Rochester, MN (KROC-AM News)- Rochester Police reported uncovering over 90 grams of meth and a firearm after responding to the report of a woman refusing to leave the scene of an apartment fire Sunday. 

Get our free mobile app

The criminal complaint filed against 32-year-old Elizabeth Raimann of Rochester Tuesday says firefighters saw her flushing a white powder down a toilet while crews were fighting a grease fire in an apartment complex in the 800 block of 16th St. Southeast. The responding officer found Raimann and reported seeing her holding a glass plate that has a substance on it believed to be methamphetamine. 

Google
Google
loading...

The officer then searched Raiman’s purse and found a baggie with 4.3 grams of a substance that field tested positive for meth, according to the complaint. Police then obtained a search warrant for the apartment and reported uncovering over 92 grams of meth throughout the unit as well as $8,155 in cash, digital scales and empty baggies. 

Olmsted County Court
Olmsted County Court
loading...

The complaint says investigators also seized a partially full box of 9mm ammunition and a Mauser Karabiner Model of 1898 Kurz 7.92x57MM rifle. Court records indicate Raimann was convicted of felony drug possession in 2017, which prohibits her from possessing a firearm.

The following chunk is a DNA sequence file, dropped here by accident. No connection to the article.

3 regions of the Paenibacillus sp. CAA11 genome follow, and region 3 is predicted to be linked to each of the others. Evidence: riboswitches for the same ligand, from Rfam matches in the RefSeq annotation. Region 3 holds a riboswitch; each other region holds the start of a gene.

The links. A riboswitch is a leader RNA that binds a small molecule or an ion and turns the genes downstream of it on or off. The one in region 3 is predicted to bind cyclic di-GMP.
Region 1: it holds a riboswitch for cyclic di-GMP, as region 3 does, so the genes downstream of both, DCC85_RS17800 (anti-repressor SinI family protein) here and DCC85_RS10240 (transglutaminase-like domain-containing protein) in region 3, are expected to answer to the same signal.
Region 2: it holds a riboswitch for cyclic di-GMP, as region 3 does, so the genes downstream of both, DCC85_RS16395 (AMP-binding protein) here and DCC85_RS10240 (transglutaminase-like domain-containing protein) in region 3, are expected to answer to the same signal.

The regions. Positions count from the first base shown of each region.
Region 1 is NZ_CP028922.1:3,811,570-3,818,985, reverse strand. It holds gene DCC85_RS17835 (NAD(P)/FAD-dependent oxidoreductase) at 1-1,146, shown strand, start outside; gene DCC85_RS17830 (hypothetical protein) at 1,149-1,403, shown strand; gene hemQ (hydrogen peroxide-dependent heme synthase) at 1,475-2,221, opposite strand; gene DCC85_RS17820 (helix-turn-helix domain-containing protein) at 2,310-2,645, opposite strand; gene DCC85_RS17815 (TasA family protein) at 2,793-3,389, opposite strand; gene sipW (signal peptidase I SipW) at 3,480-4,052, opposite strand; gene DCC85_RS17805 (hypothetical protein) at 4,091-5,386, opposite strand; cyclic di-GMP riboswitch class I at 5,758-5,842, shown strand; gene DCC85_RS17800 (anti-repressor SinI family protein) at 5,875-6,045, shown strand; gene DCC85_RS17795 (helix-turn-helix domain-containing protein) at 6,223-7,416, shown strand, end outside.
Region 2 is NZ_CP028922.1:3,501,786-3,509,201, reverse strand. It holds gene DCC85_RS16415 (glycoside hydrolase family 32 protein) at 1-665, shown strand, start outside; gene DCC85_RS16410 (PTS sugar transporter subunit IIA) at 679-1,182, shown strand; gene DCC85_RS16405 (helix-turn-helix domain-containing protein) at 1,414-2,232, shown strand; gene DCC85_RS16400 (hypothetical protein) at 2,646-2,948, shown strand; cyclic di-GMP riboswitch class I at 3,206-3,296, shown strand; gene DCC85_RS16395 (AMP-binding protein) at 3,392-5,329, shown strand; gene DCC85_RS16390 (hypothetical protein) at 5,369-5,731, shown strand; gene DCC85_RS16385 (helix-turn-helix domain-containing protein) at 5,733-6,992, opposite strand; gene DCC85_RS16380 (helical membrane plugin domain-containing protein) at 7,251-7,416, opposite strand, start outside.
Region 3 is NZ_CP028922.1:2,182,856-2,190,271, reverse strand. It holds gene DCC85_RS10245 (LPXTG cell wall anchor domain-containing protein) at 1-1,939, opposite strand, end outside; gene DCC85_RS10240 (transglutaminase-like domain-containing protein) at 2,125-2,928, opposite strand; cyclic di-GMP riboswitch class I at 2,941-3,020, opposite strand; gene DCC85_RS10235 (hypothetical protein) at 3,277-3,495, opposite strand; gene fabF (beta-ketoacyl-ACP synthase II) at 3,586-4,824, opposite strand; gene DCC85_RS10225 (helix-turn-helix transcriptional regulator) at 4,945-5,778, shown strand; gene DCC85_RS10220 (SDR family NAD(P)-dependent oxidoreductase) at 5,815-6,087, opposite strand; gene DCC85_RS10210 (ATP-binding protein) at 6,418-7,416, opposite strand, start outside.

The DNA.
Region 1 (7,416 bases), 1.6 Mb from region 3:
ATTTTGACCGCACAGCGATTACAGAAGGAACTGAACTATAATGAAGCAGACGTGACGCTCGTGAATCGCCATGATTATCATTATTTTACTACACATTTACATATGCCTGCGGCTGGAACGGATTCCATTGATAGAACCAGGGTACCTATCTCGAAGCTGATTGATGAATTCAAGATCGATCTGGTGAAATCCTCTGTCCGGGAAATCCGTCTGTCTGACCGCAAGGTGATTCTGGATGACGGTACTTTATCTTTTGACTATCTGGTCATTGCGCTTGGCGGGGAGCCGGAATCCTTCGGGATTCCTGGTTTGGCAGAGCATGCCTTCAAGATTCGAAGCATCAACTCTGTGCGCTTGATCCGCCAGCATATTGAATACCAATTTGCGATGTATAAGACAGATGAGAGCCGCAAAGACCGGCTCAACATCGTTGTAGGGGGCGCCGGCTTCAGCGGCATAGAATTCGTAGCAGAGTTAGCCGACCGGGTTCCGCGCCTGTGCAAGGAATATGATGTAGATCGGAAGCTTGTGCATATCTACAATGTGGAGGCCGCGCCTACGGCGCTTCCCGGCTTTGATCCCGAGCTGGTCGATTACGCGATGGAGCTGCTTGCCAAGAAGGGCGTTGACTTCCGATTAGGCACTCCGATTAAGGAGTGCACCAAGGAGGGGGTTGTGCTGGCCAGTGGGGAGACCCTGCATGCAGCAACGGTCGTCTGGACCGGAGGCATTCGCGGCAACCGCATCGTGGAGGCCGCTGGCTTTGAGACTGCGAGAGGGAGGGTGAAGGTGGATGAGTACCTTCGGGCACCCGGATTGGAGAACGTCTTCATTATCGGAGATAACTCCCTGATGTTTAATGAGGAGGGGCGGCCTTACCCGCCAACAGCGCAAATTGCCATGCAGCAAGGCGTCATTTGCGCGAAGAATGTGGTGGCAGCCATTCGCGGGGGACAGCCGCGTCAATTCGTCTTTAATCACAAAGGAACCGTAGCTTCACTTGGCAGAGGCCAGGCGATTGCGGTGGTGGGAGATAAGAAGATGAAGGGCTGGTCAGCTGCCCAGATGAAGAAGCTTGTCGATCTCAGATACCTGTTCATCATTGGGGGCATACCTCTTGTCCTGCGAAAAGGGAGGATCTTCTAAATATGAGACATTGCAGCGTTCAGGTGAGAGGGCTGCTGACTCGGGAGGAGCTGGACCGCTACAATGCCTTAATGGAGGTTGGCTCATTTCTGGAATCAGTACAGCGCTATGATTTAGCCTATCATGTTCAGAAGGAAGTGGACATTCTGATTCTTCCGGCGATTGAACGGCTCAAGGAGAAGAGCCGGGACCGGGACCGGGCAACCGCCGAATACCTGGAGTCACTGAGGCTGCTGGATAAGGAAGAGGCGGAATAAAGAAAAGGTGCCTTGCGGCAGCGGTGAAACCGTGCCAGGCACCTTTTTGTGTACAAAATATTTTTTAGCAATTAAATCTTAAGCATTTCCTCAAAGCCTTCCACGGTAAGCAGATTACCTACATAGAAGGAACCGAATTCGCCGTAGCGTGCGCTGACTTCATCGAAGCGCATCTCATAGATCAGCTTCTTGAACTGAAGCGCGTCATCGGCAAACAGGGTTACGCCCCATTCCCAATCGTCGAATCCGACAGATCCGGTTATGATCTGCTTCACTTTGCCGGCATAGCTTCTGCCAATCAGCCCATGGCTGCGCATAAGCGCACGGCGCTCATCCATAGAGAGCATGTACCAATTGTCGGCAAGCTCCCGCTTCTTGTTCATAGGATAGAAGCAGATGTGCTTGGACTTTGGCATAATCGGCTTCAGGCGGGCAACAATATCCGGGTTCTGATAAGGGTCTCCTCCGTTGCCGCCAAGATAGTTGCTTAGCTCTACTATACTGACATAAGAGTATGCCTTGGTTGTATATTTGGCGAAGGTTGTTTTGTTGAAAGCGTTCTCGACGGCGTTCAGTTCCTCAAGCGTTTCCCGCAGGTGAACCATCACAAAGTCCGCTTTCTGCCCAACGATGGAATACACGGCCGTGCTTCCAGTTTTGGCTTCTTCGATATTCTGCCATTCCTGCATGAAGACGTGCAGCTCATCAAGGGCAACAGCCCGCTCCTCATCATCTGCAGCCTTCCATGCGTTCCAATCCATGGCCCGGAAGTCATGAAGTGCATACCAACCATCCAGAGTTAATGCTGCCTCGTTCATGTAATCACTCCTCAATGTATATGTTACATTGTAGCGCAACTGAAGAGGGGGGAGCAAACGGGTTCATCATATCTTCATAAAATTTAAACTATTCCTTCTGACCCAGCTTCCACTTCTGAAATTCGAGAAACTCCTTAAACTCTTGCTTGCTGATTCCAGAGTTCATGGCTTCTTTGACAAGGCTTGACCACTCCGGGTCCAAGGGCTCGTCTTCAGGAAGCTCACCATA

Raimann. Olmsted County ADC
Raimann. Olmsted County ADC
loading...

After her arrest, Raimann told police she was cooking mozzarella sticks when the grease fire started. She said she did not know how much narcotics were in the apartment and claimed she was holding the drugs for a friend. She denied knowing about the firearm in the apartment, according to the complaint.

Olmsted County Court
Olmsted County Court
loading...

Prosecutors charged Raimann with first-degree drug sales, first-degree drug possession, felon possessing a firearm and obstructing a firefighter. Her conditional bail was set at $25,000 and she remains in the Olmsted County Adult Detention Center.

LOOK: What are the odds that these 50 totally random events will happen to you?

Stacker took the guesswork out of 50 random events to determine just how likely they are to actually happen. They sourced their information from government statistics, scientific articles, and other primary documents. Keep reading to find out why expectant parents shouldn't count on due dates -- and why you should be more worried about dying on your birthday than living to 100 years old.

More From KROC-AM